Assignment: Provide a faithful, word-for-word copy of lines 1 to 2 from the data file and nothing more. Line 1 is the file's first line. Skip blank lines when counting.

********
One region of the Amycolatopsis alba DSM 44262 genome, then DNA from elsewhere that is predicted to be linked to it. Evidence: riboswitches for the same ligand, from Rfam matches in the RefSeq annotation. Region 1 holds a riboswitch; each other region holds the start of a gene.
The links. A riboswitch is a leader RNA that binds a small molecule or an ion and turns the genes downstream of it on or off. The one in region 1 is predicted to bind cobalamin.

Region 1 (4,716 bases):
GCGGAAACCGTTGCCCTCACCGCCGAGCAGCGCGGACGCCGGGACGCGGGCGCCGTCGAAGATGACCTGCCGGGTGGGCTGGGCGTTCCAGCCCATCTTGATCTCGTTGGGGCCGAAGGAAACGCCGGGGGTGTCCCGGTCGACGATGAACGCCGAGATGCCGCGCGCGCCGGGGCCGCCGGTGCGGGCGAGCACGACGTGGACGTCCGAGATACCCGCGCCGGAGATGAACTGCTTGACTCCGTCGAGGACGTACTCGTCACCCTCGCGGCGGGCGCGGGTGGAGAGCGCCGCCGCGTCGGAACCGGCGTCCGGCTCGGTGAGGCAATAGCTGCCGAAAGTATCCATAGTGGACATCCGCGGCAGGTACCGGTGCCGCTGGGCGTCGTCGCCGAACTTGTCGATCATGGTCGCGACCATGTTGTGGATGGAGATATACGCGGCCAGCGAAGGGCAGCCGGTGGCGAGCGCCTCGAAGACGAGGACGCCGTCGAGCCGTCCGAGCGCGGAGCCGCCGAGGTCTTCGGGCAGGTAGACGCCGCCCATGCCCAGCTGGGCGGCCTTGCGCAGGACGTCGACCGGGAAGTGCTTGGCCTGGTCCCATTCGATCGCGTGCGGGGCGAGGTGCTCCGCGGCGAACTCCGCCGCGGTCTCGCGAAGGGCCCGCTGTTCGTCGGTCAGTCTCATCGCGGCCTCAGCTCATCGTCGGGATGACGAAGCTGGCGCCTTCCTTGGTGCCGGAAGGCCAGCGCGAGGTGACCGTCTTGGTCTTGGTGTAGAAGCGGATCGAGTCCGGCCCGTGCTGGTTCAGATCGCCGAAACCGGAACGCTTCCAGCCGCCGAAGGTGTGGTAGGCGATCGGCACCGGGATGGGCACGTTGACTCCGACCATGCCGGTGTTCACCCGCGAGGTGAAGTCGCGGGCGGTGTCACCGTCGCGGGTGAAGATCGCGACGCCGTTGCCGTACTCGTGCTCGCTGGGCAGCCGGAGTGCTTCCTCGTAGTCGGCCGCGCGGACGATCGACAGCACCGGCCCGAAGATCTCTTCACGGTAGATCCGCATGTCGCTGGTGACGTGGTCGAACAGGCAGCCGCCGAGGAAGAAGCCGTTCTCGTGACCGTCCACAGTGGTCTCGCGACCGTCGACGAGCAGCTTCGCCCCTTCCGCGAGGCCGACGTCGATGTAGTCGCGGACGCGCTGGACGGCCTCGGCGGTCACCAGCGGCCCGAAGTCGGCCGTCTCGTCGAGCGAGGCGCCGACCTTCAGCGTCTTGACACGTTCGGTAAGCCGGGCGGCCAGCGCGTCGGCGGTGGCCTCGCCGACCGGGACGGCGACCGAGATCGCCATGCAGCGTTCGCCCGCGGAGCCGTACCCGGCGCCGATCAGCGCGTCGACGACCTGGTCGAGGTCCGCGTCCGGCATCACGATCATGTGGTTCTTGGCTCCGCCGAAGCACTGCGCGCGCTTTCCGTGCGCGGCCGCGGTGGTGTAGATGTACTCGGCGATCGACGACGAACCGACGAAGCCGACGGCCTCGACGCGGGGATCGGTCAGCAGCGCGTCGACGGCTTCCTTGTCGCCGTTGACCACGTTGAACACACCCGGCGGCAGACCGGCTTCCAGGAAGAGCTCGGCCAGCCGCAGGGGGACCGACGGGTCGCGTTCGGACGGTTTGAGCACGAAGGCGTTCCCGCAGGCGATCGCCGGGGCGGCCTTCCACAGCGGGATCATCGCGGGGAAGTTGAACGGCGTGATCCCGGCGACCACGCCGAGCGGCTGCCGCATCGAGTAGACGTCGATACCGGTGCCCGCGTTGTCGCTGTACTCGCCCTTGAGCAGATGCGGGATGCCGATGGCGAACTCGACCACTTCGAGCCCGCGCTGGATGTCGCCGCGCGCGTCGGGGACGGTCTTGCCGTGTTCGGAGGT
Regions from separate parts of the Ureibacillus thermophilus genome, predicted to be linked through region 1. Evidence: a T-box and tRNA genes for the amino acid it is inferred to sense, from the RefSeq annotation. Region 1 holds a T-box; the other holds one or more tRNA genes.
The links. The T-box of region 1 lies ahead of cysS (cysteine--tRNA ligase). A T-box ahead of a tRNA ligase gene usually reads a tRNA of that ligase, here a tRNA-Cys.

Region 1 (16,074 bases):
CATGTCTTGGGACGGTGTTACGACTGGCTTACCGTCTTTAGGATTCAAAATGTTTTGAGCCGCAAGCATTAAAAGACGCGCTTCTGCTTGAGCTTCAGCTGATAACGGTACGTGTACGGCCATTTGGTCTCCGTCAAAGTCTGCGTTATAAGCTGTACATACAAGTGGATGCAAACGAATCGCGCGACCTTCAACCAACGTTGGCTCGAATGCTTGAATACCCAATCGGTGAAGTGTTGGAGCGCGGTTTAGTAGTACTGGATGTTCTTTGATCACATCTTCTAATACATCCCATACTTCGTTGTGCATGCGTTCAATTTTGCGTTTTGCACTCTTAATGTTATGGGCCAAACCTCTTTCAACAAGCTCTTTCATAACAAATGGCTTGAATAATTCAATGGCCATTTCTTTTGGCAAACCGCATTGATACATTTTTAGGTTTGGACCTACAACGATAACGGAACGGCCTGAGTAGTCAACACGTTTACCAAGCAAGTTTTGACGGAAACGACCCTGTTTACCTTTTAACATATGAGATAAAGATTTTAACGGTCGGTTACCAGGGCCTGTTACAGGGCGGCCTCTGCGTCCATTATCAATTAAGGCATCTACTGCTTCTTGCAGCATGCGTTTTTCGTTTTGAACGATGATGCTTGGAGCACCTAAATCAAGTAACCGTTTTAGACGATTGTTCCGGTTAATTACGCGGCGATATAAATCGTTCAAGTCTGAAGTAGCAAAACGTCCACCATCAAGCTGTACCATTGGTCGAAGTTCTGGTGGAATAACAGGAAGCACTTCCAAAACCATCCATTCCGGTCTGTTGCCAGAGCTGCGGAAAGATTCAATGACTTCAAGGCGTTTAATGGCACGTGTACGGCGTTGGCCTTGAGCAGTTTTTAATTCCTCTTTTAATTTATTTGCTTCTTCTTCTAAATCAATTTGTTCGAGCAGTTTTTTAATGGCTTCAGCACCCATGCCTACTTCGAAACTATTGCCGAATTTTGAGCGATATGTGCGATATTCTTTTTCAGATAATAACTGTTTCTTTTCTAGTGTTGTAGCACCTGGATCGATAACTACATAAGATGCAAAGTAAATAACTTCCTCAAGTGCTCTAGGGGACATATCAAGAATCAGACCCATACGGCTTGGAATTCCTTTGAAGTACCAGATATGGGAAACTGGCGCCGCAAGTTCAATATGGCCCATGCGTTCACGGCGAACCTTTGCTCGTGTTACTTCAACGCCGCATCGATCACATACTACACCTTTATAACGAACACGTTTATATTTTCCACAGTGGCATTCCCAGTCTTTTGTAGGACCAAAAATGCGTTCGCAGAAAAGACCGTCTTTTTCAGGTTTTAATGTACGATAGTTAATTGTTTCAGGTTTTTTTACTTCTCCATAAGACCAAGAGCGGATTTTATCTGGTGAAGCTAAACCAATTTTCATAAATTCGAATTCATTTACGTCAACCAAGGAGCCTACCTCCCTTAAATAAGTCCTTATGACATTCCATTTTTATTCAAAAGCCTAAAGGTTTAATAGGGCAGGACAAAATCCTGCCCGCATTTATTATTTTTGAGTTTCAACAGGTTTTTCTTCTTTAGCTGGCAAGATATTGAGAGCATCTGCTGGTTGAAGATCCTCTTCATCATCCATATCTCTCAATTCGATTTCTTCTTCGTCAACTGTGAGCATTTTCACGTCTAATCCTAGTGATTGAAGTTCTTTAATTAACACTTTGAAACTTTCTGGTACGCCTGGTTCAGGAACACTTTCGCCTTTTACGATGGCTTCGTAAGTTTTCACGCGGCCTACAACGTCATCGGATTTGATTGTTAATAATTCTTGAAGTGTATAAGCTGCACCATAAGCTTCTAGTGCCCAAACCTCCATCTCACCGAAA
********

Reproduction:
One region of the Amycolatopsis alba DSM 44262 genome, then DNA from elsewhere that is predicted to be linked to it. Evidence: riboswitches for the same ligand, from Rfam matches in the RefSeq annotation. Region 1 holds a riboswitch; each other region holds the start of a gene.
The links. A riboswitch is a leader RNA that binds a small molecule or an ion and turns the genes downstream of it on or off. The one in region 1 is predicted to bind cobalamin.